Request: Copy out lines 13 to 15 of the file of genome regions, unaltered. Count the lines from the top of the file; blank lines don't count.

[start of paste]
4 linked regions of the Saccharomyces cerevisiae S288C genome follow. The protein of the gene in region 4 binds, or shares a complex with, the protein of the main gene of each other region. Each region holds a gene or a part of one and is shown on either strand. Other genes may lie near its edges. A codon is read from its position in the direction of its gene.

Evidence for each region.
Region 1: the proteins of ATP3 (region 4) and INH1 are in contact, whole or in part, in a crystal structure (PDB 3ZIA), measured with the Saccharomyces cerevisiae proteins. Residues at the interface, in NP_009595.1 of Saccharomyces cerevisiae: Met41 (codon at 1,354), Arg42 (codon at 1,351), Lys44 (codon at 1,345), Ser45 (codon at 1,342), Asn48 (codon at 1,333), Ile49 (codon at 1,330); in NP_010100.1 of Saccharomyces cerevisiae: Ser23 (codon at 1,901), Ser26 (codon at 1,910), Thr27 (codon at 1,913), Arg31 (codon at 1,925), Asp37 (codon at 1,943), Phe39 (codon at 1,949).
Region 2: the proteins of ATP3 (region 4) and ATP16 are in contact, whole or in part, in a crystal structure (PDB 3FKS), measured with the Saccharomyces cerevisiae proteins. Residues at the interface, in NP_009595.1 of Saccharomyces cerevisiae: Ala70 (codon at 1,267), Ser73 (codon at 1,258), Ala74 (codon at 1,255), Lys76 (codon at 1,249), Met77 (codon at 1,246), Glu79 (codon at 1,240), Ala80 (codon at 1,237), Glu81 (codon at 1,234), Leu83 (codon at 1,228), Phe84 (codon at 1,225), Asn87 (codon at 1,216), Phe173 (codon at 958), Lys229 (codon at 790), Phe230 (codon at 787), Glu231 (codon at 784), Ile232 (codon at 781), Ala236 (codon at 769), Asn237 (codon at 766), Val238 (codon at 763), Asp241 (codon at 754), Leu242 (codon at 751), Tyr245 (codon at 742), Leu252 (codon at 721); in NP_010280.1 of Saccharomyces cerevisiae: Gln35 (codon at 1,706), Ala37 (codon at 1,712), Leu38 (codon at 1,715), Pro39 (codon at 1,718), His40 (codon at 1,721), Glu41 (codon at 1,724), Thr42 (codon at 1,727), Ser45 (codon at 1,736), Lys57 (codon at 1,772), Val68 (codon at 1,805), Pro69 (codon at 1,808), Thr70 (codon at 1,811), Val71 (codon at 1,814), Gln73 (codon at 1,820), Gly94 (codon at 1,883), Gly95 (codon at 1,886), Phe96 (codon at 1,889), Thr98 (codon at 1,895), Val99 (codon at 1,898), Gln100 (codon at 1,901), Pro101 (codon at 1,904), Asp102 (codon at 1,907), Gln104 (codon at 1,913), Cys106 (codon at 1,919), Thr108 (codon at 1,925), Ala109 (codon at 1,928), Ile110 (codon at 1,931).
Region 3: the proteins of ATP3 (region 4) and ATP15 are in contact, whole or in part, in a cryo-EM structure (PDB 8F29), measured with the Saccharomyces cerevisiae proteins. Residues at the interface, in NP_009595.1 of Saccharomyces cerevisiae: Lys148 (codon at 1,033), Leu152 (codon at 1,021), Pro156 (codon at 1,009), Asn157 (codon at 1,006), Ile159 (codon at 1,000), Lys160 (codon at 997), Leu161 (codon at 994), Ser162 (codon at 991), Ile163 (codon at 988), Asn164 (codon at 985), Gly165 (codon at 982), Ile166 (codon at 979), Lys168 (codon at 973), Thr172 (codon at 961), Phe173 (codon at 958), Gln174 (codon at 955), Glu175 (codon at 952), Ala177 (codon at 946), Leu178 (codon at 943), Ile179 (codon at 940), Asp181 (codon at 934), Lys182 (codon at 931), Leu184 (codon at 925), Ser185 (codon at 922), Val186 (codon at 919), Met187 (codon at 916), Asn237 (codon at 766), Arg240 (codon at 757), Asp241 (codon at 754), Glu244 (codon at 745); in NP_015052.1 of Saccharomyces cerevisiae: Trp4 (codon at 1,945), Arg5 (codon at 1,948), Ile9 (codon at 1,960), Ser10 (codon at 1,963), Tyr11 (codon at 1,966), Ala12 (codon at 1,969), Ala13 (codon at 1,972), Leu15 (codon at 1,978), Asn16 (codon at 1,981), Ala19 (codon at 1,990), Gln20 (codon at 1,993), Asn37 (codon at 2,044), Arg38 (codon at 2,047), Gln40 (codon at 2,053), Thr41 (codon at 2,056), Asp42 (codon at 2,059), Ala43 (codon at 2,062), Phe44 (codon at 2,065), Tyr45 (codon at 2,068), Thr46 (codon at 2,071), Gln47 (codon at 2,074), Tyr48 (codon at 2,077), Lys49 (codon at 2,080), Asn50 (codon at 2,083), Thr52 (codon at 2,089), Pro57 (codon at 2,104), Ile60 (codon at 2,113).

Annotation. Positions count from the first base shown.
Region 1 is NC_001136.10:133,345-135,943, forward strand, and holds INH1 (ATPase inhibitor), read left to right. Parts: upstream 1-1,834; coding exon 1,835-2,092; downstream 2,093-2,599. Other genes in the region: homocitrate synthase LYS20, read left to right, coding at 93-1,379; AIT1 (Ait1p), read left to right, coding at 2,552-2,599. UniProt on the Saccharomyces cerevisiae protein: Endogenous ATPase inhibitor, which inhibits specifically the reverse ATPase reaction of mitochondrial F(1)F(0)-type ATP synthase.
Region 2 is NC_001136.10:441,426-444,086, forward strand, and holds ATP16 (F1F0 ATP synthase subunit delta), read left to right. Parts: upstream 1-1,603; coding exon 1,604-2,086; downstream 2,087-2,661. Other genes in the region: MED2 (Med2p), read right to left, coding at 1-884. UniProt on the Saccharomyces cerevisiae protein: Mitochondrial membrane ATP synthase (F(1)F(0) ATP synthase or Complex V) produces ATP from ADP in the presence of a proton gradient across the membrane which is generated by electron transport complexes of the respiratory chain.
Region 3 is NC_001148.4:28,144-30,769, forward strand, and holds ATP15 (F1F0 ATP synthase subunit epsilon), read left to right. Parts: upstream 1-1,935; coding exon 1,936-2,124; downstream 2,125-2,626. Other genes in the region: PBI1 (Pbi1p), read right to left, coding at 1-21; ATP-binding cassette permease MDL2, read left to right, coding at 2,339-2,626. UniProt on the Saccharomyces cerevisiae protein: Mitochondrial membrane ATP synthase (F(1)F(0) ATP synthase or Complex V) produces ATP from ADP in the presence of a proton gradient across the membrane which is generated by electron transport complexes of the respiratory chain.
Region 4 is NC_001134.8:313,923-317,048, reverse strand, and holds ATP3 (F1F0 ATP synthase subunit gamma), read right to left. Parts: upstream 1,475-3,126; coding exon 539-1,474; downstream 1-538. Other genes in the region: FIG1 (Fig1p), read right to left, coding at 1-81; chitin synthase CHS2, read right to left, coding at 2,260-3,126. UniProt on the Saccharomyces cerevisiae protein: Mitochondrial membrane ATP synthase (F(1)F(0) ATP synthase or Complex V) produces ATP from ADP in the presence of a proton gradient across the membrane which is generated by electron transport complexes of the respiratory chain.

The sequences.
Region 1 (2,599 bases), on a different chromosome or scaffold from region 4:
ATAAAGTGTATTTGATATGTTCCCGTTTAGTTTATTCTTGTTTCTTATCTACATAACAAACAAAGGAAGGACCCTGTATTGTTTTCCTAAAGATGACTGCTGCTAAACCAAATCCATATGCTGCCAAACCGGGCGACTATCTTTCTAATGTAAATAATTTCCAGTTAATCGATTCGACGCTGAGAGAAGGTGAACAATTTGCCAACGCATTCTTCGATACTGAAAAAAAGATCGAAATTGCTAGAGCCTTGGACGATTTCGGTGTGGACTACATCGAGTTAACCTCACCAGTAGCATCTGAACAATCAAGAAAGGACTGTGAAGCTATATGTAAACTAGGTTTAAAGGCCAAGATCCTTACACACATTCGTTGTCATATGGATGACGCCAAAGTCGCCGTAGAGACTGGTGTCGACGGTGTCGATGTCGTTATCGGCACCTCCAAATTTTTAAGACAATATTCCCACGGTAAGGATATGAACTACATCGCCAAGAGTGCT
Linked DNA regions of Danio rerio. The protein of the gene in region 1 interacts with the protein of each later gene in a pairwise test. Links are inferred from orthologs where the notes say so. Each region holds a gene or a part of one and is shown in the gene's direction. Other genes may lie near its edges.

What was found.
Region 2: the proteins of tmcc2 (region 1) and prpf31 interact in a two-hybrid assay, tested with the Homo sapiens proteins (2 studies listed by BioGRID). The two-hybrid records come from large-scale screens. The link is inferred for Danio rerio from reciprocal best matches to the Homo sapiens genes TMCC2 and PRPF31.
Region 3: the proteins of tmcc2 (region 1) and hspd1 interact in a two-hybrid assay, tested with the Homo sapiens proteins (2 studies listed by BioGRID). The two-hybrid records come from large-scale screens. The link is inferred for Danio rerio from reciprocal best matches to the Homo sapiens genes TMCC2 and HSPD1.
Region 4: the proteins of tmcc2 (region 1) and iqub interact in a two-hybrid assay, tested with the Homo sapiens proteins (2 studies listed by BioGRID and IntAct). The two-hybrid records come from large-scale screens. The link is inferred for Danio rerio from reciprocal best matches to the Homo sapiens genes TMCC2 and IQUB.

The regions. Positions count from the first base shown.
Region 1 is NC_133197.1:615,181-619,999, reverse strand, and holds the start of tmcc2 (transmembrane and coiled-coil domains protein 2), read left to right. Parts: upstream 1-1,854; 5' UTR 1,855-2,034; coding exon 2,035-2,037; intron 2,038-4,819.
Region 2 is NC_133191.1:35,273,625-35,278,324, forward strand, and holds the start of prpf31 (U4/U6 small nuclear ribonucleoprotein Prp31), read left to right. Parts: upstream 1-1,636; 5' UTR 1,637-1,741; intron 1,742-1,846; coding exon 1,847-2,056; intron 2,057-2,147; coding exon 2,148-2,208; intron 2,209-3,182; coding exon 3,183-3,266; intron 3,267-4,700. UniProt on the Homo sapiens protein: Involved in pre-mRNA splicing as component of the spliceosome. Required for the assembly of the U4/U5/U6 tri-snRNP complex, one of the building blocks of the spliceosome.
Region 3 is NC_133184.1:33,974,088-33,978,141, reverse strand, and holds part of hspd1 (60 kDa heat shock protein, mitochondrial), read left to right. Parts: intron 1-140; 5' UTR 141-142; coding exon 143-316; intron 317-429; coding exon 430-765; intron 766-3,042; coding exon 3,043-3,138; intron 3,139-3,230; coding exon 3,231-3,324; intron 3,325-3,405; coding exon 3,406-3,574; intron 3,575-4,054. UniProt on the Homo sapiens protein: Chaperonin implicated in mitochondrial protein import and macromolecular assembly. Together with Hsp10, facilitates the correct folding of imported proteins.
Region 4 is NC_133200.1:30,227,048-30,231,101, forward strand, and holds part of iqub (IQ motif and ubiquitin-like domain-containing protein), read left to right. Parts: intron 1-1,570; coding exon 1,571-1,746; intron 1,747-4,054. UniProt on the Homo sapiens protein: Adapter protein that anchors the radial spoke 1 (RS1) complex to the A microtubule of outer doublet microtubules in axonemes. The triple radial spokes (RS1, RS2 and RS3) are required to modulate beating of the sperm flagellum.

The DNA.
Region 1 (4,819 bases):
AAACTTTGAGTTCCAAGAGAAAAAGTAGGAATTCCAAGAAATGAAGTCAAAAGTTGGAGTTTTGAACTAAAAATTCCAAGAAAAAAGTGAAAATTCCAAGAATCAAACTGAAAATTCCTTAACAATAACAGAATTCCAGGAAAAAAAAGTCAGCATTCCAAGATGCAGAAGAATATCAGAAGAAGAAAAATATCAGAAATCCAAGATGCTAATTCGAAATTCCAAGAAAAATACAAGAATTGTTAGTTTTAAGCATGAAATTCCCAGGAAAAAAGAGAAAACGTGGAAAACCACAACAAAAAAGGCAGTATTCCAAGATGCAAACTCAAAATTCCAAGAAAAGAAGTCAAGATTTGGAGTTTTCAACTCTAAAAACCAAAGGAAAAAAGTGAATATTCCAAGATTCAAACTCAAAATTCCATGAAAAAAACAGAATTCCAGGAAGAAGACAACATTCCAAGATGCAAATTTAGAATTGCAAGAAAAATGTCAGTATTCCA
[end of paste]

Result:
ATAAAGTGTATTTGATATGTTCCCGTTTAGTTTATTCTTGTTTCTTATCTACATAACAAACAAAGGAAGGACCCTGTATTGTTTTCCTAAAGATGACTGCTGCTAAACCAAATCCATATGCTGCCAAACCGGGCGACTATCTTTCTAATGTAAATAATTTCCAGTTAATCGATTCGACGCTGAGAGAAGGTGAACAATTTGCCAACGCATTCTTCGATACTGAAAAAAAGATCGAAATTGCTAGAGCCTTGGACGATTTCGGTGTGGACTACATCGAGTTAACCTCACCAGTAGCATCTGAACAATCAAGAAAGGACTGTGAAGCTATATGTAAACTAGGTTTAAAGGCCAAGATCCTTACACACATTCGTTGTCATATGGATGACGCCAAAGTCGCCGTAGAGACTGGTGTCGACGGTGTCGATGTCGTTATCGGCACCTCCAAATTTTTAAGACAATATTCCCACGGTAAGGATATGAACTACATCGCCAAGAGTGCT
Linked DNA regions of Danio rerio. The protein of the gene in region 1 interacts with the protein of each later gene in a pairwise test. Links are inferred from orthologs where the notes say so. Each region holds a gene or a part of one and is shown in the gene's direction. Other genes may lie near its edges.

What was found.